Rental Property tax rules

Rental property tax rules can have a big impact on the amount of tax an individual will pay. There are a number of options.

Sole Trader (personal ownership)

If you are going to own the property in your own name, the simplest way to own a rental property is often as a sole trader. ¬†Once a year we’ll prepare accounts for the rental and offset any legitimate expenses against the rental income to work out if you made a profit or a loss. If your rental runs at a loss, you’ll be able to offset that loss against your own income. If you are on a PAYE salary, that may well mean a refund on the tax you have paid throughout the year. We do this by filing an IR3 return.


A partnership by its very nature requires more than one owner. It operates pretty much as a sole trader with any profit or loss split between the partners. The partnership needs to be registered with the IRD but this is a very simple exercise.


One of the prime purposes of a trust is to protect assets. They are reasonably expensive to set up and administer, at least when compared with the first two options. There may also be more tax benefits with the first two structures particularly if the rental is trading at a loss. This is because the loss is not available to be offset against individual tax returns. It is kept in the trust and can be offset in the future when the rental starts to trade profitably. So it may come down to a toss up between having asset protection versus the immediate benefit of a personal tax refund.

Another benefit of a trust is that you can allocate the income to an adult beneficiary who is on the lowest marginal tax rate, thus reducing the income tax paid overall.


Just as with a Trust, any losses can be carried forward by a company. A company has the added advantage that changes of ownership can be made inexpensively by transferring shares. Having said that, companies can be expensive to administer. If your rental is trading profitably, you’ll need to pay provisional tax. Conversely, losses cannot be attributed to shareholders- they are simply carried forward as with a trust.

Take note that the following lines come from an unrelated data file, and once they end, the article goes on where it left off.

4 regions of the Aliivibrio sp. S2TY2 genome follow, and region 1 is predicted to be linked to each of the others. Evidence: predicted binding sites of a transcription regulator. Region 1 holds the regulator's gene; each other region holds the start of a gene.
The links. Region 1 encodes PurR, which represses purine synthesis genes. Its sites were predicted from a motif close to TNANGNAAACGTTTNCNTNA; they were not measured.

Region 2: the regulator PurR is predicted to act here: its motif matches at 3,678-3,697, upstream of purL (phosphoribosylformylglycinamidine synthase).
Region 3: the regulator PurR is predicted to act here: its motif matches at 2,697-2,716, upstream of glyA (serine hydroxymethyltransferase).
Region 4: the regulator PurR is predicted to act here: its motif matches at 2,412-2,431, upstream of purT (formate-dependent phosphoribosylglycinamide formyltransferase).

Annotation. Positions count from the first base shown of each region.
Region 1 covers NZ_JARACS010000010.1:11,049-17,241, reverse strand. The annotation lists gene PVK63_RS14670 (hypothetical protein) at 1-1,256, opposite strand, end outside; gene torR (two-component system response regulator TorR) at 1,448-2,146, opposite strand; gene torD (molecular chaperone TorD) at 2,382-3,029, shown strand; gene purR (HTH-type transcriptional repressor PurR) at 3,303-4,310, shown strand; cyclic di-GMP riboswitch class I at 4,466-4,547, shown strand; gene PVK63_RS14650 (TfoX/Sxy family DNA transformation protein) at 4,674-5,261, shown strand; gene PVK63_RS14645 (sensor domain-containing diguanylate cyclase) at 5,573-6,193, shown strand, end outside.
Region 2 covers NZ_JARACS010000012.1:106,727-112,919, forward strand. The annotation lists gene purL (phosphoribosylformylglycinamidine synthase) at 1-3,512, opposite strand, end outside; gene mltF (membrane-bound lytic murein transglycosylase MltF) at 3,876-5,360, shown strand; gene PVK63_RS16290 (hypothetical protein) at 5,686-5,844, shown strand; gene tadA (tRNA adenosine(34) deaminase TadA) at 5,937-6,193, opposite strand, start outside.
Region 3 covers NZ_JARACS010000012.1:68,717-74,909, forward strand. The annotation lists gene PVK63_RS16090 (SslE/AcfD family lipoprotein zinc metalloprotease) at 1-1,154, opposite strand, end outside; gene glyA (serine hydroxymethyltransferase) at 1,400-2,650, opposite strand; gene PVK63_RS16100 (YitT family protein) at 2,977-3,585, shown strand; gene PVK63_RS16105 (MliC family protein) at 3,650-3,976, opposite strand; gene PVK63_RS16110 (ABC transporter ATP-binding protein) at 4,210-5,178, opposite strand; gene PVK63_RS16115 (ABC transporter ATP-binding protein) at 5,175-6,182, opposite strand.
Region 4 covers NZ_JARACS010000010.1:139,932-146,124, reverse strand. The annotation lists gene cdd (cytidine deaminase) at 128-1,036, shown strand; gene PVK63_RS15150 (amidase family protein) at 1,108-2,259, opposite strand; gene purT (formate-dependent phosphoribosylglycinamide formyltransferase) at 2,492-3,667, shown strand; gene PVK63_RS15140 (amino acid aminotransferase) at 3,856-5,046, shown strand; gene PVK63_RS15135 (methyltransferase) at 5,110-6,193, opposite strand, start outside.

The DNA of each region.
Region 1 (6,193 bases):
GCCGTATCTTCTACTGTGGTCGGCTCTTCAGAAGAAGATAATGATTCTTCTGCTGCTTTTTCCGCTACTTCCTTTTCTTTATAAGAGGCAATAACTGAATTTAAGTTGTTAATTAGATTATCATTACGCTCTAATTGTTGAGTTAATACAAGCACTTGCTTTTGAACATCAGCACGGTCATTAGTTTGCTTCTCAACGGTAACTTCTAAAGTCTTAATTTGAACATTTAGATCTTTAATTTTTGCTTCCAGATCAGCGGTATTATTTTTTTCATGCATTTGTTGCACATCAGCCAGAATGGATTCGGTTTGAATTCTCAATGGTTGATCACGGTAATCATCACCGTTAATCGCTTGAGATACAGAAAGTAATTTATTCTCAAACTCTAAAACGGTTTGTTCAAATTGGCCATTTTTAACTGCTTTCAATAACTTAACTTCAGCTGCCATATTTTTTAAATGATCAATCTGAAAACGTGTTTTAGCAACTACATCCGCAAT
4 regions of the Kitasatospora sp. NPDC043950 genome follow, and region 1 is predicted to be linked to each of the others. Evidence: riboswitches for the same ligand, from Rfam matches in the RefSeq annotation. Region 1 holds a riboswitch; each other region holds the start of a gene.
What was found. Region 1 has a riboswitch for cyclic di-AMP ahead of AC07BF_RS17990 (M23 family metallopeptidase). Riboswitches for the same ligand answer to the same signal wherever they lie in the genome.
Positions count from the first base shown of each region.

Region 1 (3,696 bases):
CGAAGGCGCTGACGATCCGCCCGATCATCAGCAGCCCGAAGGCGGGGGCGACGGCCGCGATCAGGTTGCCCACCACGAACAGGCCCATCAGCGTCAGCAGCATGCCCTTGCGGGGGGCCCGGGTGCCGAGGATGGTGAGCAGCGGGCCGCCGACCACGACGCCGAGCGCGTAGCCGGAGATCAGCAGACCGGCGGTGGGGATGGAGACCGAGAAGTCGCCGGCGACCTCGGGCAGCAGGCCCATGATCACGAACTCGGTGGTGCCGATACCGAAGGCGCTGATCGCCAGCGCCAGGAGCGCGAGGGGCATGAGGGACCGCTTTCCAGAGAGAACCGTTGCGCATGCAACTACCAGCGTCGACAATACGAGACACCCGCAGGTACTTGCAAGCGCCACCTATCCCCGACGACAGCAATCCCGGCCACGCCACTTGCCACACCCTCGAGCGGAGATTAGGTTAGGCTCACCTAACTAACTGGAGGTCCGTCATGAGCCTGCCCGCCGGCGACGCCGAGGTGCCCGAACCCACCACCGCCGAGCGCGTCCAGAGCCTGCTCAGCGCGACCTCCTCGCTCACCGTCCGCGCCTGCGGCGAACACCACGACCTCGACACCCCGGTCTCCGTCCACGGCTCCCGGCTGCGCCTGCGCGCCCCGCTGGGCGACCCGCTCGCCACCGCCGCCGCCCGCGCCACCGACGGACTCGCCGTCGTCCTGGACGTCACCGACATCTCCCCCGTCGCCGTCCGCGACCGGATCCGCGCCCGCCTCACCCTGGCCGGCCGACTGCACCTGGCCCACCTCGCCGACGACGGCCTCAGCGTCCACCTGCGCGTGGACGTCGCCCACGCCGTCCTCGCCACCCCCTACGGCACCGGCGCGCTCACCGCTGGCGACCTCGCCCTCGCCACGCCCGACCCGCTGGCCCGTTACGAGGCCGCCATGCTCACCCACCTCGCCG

Look Through Company (LTC)

The main difference with an LTC and an ordinary company is that any profit or loss flows through directly to the shareholders. That means that any loss can be offset against your own personal tax liability and may result in a refund. Alternatively, if a profit is made, you’ll pay tax on that at whatever marginal tax rate applies to you as an individual. The company itself doesn’t pay any tax. LTC’s are more expensive to administer than a normal company but these costs are tax deductible.

A major advantage of the LTC structure over a partnership is that you can change the shareholding and therefore the attribution of any losses. This isn’t possible with a partnership.

For instance, it’s common in families for one partner to stay at home to look after the children. In this case, we would ensure that the person working full time holds the vast majority of shares in order to maximise their tax advantage. If the other partner returns to work, we can realign the shareholding based on their income. As a very general rule of thumb, who ever earns the most should hold the most shares.

The other thing to consider is that single people are not excluded from setting up an LTC. Whilst there are some costs involved in terms of compliance, it is often substantially less that changing to the structure down the track when they meet the love of their lives.

In Summary then

If you want to enjoy losses flowing through to your own personal tax return, the sole trader, partnership or LTC arrangements are best. In the case of a LTC, any losses are attributed based on the shareholding in the company -the more shares you own, the bigger the share of the loss you get to enjoy. As a general rule, the person who earns the most will typically have the biggest shareholding as they will enjoy the greatest tax benefit.

But it’s not all plain sailing. There is a loss limitation rule which means that shareholders who do not provide any equity (such as security, personal guarantees or cash) may not be able to enjoy the full amount of any loss based on their shareholding.

As you can see, there’s quite a bit to consider so don’t hesitate to contact us to discuss this more fully.

2 thoughts on “Rental Property tax rules”

  1. I am a sole trader with one rental property that I currently deduct any losses from my PAYE income. If I sell the property for less than I bought it for, can I claim the loss in my next years IR3?

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